The Office of the Attorney General has requested the Superior Court to give the CNMI government 30 more days to appeal a decision about restitution issue in a fatal vehicular hit-and-run case.
Assistant attorney general J. Robert Glass Jr. said the extension is needed to allow Associate Judge Joseph N. Camacho to address the government’s motion for reconsideration of his ruling.
Last March 30, Camacho ruled that the Department of Fire and Emergency Medical Services and the Commonwealth Healthcare Corp. are not entitled to restitution over Melton Agulto’s death because they are only third-party indirect victims.
Camacho denied the government’s request to hold defendant Esekiel “Easy” Smith liable to pay $1,866 in restitution for the medical services provided by DFEMS and CHCC to Agulto.
The judge, however, found that Smith is liable for $4,972 in restitution to Agulto’s mother, Gloria Cabrera. Smith conceded he owed that amount.
The OAG then filed the motion that asks Camacho to reconsider his ruling.
In the government’s request for extension, Glass said the issue is very narrow and should not take long for Camacho to consider and decide. However, Glass said, should the government file a notice of appeal, it is likely that jurisdiction will become an issue. The prosecutor said it seems provident to provide Camacho with more time to consider and make a ruling, rather than rush to an appeal.
He said there is also an obvious fact that should Camacho grant the government’s request and award restitution to Agulto, it would avert the need for an appeal.
Currently, the notice of appeal would be due by April 29, 2020. A 30-day extension would give the parties until May 29, 2020, to file a notice of appeal.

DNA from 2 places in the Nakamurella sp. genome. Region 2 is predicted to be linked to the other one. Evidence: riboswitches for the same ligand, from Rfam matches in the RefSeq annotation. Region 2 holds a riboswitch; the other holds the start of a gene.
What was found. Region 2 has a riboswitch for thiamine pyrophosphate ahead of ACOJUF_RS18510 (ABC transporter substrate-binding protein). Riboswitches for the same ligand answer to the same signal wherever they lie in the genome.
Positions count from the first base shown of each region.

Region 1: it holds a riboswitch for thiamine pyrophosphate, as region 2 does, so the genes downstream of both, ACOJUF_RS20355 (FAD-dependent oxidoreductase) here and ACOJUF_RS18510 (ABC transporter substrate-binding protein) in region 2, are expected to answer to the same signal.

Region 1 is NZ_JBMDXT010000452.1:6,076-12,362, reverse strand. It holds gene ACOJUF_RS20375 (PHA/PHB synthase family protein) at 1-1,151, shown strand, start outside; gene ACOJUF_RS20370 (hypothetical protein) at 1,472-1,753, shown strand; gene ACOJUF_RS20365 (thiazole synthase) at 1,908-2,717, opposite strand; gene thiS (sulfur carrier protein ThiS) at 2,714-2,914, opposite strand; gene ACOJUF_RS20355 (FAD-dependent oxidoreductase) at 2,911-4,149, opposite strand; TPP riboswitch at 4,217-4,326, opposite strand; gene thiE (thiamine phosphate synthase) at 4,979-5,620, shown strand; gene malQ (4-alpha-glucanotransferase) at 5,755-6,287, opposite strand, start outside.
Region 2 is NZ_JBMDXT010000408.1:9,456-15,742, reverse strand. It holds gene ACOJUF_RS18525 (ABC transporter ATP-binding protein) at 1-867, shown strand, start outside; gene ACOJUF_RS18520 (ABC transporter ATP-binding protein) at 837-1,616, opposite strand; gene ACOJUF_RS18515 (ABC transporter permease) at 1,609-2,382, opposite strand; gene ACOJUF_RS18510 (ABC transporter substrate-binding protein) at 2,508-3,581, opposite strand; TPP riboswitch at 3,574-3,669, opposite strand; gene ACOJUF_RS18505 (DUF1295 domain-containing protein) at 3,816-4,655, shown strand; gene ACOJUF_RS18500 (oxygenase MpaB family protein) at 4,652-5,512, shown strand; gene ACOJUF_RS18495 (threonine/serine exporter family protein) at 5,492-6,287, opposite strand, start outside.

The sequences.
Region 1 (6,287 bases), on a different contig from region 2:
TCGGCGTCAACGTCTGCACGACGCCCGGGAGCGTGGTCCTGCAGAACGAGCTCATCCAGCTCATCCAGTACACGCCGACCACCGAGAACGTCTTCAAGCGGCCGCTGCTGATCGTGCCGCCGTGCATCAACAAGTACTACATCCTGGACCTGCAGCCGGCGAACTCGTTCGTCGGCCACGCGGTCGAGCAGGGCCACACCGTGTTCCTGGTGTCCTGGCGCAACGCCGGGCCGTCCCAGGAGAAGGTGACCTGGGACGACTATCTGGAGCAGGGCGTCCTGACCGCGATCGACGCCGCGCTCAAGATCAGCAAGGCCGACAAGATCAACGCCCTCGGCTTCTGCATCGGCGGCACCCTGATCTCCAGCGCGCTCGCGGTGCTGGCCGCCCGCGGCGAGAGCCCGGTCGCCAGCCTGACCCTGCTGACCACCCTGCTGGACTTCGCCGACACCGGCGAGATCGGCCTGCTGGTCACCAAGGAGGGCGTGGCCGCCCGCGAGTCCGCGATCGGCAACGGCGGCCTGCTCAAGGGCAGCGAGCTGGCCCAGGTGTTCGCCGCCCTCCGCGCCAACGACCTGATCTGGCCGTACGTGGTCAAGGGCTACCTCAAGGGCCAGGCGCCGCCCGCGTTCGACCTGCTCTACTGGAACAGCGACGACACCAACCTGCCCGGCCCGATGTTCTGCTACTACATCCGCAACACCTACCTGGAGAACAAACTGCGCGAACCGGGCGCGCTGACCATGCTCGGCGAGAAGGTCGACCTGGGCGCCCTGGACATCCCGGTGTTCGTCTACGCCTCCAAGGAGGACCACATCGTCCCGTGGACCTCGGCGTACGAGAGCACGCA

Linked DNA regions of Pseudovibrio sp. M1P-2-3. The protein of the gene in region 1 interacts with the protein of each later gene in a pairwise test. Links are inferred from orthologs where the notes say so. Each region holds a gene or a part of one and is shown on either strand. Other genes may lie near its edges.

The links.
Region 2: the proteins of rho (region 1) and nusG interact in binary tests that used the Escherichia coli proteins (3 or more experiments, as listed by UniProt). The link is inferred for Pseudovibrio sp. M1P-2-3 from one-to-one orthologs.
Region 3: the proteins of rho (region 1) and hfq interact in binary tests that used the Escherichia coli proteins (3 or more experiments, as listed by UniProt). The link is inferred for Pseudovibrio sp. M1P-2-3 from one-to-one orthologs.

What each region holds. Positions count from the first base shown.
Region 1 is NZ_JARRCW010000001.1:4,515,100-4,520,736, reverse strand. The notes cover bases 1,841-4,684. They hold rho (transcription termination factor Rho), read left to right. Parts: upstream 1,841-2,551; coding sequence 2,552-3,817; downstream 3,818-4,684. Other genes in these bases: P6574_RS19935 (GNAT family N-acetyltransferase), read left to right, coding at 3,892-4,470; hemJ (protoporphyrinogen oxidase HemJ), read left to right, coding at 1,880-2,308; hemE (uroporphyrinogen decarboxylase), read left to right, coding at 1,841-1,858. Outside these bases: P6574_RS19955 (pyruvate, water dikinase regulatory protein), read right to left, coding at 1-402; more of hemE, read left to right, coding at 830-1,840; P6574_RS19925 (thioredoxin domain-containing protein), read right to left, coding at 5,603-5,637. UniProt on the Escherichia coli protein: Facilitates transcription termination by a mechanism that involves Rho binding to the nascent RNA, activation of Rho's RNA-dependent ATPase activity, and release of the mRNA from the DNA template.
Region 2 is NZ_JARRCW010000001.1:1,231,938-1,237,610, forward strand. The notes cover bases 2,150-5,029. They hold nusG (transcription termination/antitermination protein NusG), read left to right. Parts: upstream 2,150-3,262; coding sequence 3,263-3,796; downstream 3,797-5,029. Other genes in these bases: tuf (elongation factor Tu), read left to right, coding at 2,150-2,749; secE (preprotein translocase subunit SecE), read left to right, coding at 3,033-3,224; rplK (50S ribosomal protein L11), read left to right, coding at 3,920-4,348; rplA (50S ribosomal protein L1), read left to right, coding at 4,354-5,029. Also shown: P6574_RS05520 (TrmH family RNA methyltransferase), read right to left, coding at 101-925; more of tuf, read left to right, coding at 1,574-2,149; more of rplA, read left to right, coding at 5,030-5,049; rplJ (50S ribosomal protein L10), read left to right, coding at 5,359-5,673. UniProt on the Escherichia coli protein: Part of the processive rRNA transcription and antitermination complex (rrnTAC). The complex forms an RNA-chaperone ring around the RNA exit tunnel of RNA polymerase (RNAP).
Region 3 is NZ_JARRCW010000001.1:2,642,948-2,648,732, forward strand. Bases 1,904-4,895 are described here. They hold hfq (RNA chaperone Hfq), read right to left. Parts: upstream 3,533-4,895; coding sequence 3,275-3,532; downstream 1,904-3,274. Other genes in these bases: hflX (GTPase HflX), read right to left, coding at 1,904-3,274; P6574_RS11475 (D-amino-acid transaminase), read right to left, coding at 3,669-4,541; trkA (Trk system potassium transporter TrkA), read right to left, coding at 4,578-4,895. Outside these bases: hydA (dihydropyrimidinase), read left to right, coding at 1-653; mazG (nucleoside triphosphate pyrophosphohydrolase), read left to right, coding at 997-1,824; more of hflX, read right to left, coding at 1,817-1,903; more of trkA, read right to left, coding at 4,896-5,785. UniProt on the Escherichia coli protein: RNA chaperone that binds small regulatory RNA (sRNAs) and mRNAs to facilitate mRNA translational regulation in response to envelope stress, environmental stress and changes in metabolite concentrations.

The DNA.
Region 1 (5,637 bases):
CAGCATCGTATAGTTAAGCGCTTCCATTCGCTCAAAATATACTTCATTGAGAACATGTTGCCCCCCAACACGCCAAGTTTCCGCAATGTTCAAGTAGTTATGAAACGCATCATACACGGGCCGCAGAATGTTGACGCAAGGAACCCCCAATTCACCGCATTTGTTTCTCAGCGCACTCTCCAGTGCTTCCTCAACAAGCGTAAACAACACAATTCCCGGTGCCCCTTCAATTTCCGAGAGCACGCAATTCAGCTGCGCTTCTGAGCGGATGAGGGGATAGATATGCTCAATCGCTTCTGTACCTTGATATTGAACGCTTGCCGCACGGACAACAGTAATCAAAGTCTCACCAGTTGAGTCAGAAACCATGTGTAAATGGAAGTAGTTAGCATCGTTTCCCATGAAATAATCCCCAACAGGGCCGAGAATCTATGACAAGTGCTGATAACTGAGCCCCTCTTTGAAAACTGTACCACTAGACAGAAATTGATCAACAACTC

In the government’s motion for reconsideration, Glass asserted that Camacho should amend his judgment to include the $1,866 bill from CHCC and DFEMS to be paid to Agulto. Glass said there is no question that Agulto is the direct victim in this case and to deny his estate recovery for these bills would be clear error and manifest injustice.
In Smith’s opposition to the motion for reconsideration, assistant public defender Jean Pierre Nogues said that Agulto is not entitled to restitution for his hospital bills because he is dead and cannot pay any bills himself.
According to court records, after midnight on Aug. 19, 2018, Smith, who was driving north in Puerto Rico, hit Agulto as the latter was walking in the middle of the street. Smith fled the scene after the accident. Agulto died as a result of his injuries.
Later that day, Smith voluntarily surrendered to the police.
On Jan. 30, 2019, Smith pleaded guilty to the charges of leaving an accident scene and reckless driving. He was sentenced to five years and six months in prison, with the last six months suspended. Smith was ordered to pay restitution to Agulto’s family. The parties disagreed as to how much was owed in restitution and to whom.